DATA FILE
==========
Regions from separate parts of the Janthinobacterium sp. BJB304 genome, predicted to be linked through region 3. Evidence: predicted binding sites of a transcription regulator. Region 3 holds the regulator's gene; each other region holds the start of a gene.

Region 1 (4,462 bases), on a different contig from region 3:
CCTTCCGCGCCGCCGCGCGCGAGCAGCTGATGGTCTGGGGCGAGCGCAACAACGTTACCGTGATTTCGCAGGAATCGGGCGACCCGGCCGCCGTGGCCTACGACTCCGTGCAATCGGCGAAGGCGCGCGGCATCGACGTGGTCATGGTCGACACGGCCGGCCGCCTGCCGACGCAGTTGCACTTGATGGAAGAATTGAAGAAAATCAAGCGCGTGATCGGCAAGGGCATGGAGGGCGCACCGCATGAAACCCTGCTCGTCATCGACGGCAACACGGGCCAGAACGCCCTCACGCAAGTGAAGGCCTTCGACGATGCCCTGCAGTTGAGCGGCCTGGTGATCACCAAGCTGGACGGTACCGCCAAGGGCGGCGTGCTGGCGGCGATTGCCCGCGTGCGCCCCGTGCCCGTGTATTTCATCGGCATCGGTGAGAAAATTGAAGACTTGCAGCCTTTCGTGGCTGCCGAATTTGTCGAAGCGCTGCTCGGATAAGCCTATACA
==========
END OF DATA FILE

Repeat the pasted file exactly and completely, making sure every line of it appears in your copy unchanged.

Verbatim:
Regions from separate parts of the Janthinobacterium sp. BJB304 genome, predicted to be linked through region 3. Evidence: predicted binding sites of a transcription regulator. Region 3 holds the regulator's gene; each other region holds the start of a gene.

Region 1 (4,462 bases), on a different contig from region 3:
CCTTCCGCGCCGCCGCGCGCGAGCAGCTGATGGTCTGGGGCGAGCGCAACAACGTTACCGTGATTTCGCAGGAATCGGGCGACCCGGCCGCCGTGGCCTACGACTCCGTGCAATCGGCGAAGGCGCGCGGCATCGACGTGGTCATGGTCGACACGGCCGGCCGCCTGCCGACGCAGTTGCACTTGATGGAAGAATTGAAGAAAATCAAGCGCGTGATCGGCAAGGGCATGGAGGGCGCACCGCATGAAACCCTGCTCGTCATCGACGGCAACACGGGCCAGAACGCCCTCACGCAAGTGAAGGCCTTCGACGATGCCCTGCAGTTGAGCGGCCTGGTGATCACCAAGCTGGACGGTACCGCCAAGGGCGGCGTGCTGGCGGCGATTGCCCGCGTGCGCCCCGTGCCCGTGTATTTCATCGGCATCGGTGAGAAAATTGAAGACTTGCAGCCTTTCGTGGCTGCCGAATTTGTCGAAGCGCTGCTCGGATAAGCCTATACA